A £5.5 million steam turbine has been installed at a chemicals site in Cheshire to generate electricity from waste heat, making it one of the most efficient combined heat and power (CHP) plants in the country.
The super-efficient turbine is housed within a CHP plant owned and operated by Tata Chemicals Europe at its site in Northwich.
The CHP system uses high-pressure steam, a by-product of industrial procedures at the chemical plant, to generate electricity as well as provide heating on-site, effectively recapturing spent energy and reducing overall energy demands.
The project was backed by a £2.5 million government grant and makes the CHP plant one of the most efficient in the country, capable of providing energy for Tata Chemicals Europe’s sites across Cheshire and for the National Grid.
The plant will generate over 100,000MWh of electricity in a typical year, enough to power 200,000 households - an area the size of Liverpool.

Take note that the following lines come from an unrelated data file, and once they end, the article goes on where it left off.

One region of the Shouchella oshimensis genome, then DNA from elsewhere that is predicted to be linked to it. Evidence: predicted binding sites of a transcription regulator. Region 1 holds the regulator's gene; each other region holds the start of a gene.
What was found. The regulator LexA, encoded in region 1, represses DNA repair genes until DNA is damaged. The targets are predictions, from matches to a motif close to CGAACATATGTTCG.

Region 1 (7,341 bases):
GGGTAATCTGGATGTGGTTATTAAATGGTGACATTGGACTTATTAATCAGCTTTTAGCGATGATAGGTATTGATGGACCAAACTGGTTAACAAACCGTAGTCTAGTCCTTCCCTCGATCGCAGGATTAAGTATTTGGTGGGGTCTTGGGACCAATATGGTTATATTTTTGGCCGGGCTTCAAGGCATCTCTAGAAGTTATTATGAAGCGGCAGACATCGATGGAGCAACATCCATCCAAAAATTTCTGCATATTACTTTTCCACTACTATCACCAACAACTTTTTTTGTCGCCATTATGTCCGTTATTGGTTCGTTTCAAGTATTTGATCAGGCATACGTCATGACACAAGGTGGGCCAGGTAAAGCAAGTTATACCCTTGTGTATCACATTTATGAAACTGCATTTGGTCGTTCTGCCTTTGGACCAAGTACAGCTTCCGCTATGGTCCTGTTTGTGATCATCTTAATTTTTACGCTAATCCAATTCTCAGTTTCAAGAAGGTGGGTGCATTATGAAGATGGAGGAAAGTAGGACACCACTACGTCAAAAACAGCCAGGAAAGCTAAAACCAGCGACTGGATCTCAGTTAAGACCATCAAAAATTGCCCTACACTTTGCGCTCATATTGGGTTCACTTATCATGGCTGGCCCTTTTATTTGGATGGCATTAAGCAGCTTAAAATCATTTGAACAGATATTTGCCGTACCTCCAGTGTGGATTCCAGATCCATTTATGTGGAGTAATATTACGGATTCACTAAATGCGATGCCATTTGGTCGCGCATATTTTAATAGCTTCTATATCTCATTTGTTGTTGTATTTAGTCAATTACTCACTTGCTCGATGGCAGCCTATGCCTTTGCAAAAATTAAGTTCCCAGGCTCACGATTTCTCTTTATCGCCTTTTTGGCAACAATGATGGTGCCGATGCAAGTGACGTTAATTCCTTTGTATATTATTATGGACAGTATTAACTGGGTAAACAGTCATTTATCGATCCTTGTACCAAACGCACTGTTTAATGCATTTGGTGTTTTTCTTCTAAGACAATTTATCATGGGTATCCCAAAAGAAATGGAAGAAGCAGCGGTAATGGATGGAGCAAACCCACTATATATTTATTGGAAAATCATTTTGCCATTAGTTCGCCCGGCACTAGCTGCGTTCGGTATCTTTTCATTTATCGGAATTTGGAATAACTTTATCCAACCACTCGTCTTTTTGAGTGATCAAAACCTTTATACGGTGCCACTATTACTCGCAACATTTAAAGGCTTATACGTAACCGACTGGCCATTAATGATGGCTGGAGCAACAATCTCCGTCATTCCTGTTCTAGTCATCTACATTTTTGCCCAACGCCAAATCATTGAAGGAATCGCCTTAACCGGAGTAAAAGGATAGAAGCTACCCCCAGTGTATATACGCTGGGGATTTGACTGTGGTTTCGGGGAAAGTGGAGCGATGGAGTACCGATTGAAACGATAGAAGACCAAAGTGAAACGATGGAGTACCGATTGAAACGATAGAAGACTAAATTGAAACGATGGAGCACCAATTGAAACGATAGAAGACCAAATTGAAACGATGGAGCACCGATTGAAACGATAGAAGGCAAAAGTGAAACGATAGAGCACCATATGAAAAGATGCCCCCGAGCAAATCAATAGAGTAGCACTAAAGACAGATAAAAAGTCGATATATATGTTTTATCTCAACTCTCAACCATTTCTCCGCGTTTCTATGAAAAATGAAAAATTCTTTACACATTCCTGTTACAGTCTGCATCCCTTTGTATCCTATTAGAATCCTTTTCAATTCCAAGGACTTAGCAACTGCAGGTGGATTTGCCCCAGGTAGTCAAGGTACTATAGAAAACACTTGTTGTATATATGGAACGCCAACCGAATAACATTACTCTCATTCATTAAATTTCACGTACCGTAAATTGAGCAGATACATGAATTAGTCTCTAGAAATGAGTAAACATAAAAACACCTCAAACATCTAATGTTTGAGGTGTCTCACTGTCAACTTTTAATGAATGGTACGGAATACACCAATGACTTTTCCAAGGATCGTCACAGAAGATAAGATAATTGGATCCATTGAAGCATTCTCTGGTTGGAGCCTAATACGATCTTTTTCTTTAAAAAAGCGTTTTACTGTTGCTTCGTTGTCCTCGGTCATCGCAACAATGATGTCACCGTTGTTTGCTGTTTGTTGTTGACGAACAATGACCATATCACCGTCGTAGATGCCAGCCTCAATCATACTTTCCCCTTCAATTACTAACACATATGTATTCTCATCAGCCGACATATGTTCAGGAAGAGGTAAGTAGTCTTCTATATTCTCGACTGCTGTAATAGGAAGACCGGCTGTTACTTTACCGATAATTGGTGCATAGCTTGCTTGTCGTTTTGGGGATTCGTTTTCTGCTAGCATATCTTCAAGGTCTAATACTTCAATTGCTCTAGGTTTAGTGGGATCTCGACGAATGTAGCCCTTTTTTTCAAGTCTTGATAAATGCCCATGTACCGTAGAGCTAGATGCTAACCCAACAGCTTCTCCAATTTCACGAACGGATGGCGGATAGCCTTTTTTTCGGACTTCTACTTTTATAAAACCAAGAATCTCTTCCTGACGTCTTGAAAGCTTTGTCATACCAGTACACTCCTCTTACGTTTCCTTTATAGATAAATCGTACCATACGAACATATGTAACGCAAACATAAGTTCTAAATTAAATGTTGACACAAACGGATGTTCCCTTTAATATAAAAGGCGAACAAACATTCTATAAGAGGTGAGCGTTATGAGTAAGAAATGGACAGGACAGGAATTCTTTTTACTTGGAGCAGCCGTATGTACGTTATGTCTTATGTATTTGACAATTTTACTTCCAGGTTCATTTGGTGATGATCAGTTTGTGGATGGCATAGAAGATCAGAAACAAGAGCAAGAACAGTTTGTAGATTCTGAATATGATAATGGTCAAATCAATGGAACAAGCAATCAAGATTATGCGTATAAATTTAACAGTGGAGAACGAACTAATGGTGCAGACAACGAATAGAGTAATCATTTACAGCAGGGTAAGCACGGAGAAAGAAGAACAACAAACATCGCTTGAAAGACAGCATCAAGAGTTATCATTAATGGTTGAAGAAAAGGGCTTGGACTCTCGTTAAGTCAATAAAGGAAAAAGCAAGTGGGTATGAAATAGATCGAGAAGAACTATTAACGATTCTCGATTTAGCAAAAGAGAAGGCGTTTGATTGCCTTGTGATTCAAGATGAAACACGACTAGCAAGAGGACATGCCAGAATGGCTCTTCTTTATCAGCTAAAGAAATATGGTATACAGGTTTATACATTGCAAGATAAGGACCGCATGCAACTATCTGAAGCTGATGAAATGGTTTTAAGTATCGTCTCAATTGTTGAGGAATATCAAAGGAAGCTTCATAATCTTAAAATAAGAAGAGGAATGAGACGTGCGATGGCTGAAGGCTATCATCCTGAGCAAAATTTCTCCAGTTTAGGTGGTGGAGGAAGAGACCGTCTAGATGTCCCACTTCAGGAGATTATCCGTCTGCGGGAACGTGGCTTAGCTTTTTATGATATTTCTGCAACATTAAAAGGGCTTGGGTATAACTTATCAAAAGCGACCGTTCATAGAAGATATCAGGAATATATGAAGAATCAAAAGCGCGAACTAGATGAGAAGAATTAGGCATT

‘Taking advantage of heat’
By displacing the need for electricity generated elsewhere on the grid, the project will also save 71,000 tonnes of CO2e a year.
Dr Martin Ashcroft, managing director of Tata Chemicals Europe, said that the turbine was “a great achievement by all involved” and was “fundamental to the success of our Northwich operations.”
Energy supplier E.ON was a strategic partner in the project, helping Tata Chemicals Europe to maximise the energy efficiency of its site.
Mike Wake, head of business heat and power solutions at E.ON, said: “Taking advantage of heat energy as steam and using it more effectively means we can help reduce this site’s carbon footprint whilst ensuring a chemical works which has been operating since 1874 continues to go from strength to strength in such a commercially challenging time.”
By simultaneously generating heat and power on-site, CHP is significantly more efficient than conventional power generation, where heat is not captured.
It is particularly suitable for organisations with extended periods of heat or cooling demand, such as those in the leisure, manufacturing, healthcare, education and retail sectors.
Government figures show that around six per cent of UK electricity is generated by CHP, but it remains underexploited according to Manchester-based specialists, ENER-G.
A guide to small-scale CHP systems was published by the firm earlier in 2016.